Source – internationalman.com
- “…In its latter days, an empire becomes hollowed out. It’s burdened with a costly and top-heavy government. The middle class is expected to provide largess to the masses through bread & circuses… At this point, the empire is a mere superstructure – one that’s becoming increasingly unsound. Importantly, the prosperity that made empire possible is replaced by the illusion of prosperity – debt. Concurrently, the political class becomes increasingly tyrannical in order to hold the collapsing edifice together. In the final stages, tyrannical efforts increase in both frequency and magnitude in order to maintain the subjugation of the masses for as long as possible“
When Empires Die
By Jeff Thomas
Years ago, Doug Casey stated, “When empires die, they do so with surprising speed.”
At the time, that comment raised eyebrows, yet he was quite correct in his observation.
Ernest Hemingway made a similar comment when a character in his novel The Sun Also Rises was asked how he went bankrupt. The answer was, “Gradually, then suddenly.”
Again, this sounds cryptic, yet it’s accurate.
Any empire, at its peak, is all-powerful, but the fragility of an empire that’s in decline is hard to grasp, as the visuals tend not to reveal what’s soon to come.
Great countries are built upon traditional values – industriousness, self-reliance, honour, etc. But empires are distinctly different. Although it may seem to be a moot point, an empire is a great country whose traditional values have led it to become unusually prosperous. There are many countries, both large and small, that are “great” in their formative values, but only a few become empires.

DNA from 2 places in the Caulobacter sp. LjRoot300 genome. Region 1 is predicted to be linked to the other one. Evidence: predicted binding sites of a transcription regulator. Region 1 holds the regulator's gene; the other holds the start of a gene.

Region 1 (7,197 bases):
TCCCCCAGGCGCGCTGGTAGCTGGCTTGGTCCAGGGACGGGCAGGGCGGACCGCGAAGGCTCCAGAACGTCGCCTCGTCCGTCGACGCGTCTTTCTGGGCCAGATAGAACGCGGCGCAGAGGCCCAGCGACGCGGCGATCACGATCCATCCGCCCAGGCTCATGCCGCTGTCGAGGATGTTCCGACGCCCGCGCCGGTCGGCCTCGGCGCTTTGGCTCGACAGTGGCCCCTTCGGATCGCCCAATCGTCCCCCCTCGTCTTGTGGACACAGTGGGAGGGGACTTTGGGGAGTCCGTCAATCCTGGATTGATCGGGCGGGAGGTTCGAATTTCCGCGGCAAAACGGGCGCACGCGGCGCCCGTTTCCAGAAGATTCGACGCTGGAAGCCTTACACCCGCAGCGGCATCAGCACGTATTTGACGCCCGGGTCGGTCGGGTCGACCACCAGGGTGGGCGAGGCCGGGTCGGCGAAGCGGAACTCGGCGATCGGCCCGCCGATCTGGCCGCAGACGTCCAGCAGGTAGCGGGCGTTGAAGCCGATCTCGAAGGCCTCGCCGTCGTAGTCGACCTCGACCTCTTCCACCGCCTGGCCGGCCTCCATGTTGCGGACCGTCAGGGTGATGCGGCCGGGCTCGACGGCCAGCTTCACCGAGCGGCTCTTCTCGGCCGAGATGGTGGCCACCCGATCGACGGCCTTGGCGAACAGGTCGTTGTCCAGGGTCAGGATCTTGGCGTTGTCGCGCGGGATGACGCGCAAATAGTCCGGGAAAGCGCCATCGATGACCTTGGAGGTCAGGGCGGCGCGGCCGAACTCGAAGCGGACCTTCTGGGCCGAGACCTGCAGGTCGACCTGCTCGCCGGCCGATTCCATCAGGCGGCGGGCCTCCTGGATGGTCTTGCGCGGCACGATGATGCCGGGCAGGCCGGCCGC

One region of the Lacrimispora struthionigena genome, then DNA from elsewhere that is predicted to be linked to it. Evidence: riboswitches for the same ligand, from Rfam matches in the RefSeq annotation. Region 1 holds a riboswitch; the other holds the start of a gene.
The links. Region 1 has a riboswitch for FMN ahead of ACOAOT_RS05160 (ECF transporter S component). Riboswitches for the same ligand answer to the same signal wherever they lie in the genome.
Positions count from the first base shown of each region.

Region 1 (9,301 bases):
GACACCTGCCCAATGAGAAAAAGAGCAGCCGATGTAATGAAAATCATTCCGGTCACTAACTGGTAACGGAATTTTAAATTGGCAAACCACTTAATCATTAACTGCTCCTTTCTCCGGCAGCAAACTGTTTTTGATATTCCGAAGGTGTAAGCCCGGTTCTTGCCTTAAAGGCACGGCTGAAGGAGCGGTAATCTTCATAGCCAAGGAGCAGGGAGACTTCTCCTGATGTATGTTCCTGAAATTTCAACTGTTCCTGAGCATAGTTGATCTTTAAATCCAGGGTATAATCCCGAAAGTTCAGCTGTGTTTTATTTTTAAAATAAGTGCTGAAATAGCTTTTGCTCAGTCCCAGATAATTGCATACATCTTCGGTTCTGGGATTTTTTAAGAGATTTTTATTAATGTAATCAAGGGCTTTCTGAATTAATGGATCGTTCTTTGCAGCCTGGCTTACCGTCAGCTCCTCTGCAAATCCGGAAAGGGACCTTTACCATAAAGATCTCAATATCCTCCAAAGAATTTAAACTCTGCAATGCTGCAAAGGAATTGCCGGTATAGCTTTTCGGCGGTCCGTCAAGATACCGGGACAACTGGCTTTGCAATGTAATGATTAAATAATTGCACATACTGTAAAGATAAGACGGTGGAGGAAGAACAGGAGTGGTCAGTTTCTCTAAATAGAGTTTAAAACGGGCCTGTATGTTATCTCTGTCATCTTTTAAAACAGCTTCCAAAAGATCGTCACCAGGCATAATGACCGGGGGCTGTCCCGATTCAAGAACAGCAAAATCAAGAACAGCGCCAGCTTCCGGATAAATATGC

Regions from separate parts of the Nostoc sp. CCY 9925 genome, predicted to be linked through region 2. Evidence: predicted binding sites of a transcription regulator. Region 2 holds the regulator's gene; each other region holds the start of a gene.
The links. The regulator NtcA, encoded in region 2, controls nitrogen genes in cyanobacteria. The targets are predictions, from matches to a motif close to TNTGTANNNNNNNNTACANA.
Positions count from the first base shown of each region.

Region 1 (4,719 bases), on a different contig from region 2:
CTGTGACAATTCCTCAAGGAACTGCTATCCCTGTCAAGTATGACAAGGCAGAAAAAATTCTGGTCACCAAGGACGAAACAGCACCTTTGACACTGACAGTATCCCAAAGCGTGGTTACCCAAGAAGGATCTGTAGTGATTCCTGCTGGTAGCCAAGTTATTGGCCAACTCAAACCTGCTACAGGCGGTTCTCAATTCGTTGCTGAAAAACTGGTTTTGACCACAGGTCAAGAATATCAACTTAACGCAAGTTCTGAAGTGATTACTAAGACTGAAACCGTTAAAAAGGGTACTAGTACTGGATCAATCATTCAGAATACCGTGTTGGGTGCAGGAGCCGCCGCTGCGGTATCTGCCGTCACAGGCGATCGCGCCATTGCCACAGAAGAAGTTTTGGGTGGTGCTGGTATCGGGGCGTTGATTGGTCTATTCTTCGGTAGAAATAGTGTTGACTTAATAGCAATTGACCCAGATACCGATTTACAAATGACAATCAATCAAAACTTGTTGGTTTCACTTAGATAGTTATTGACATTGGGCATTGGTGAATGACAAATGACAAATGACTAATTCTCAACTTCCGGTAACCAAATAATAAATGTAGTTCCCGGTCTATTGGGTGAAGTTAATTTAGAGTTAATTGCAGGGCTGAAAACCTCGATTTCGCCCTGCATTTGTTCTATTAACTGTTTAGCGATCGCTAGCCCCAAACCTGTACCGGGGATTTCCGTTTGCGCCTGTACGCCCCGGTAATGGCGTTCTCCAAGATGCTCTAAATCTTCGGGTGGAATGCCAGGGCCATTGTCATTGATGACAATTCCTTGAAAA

Yes, the prosperity is brought about through traditional values, but a great country becomes an empire only when its prosperity is sufficient to allow it to branch out – to invade other lands – to plunder their assets and subjugate their peoples.
We tend to grasp, through hindsight, that this is what made the Roman Empire possible. And we accept that the Spanish Empire was created through its invasion of the Americas and the plundering of pre-Columbian gold.
And we understand that the tiny island of Britain achieved its empire by covering the world with colonies that it had taken by force.
In every case, the pattern was the same – expand, conquer, plunder, dominate.
As a British subject, my childhood understanding was that previous empires had come about through nefarious pursuits, but I was encouraged to believe that the British empire was somehow different – that my forefathers sailed the seven seas to liberate distant populations. That, of course, was nonsense.
The British empire is now long over, and the current empire is the United States. Around 1900, the then-great country of the US sought to achieve empire and, at that time, its president, Teddy Roosevelt, was insatiable in his desire to conquer foreign lands, both near (Nicaragua, Guatemala, El Salvador, Panama, Puerto Rico, Cuba) and far (Hawaii, Philippines, Japan).
The results of his efforts were mostly successful, and although the countries taken were not called colonies, they were certainly intended to be vassal states. And there can be no question the US government’s methods were no kinder than that of the Huns. Some locations, like Hawaii, went fairly peacefully, whilst others, like the Philippines, required brutal slaughter on a grand scale.
And such tactics change the nature of a “great” country. Yes, it does allow it to become even greater, in terms of domination, but it ceases to be great in terms of its values.
In most cases, this plants the seeds of empirical collapse. The empire, even as it’s growing, is rotting from within, with deteriorating principles and morality – the very traits that created it.
This, in turn, causes the empire to develop a habit of subjugation – even over its friends and allies abroad – those countries that got on board to take part in the prosperity. While, to some extent, these loyalties by other nations are genuine, they are treated as lesser nations, eventually causing resentment of the empire.
As such, in the latter days of the empire, ally nations become toadies. Their hatred for the empire is palpable, but they maintain their obeisance, grudgingly.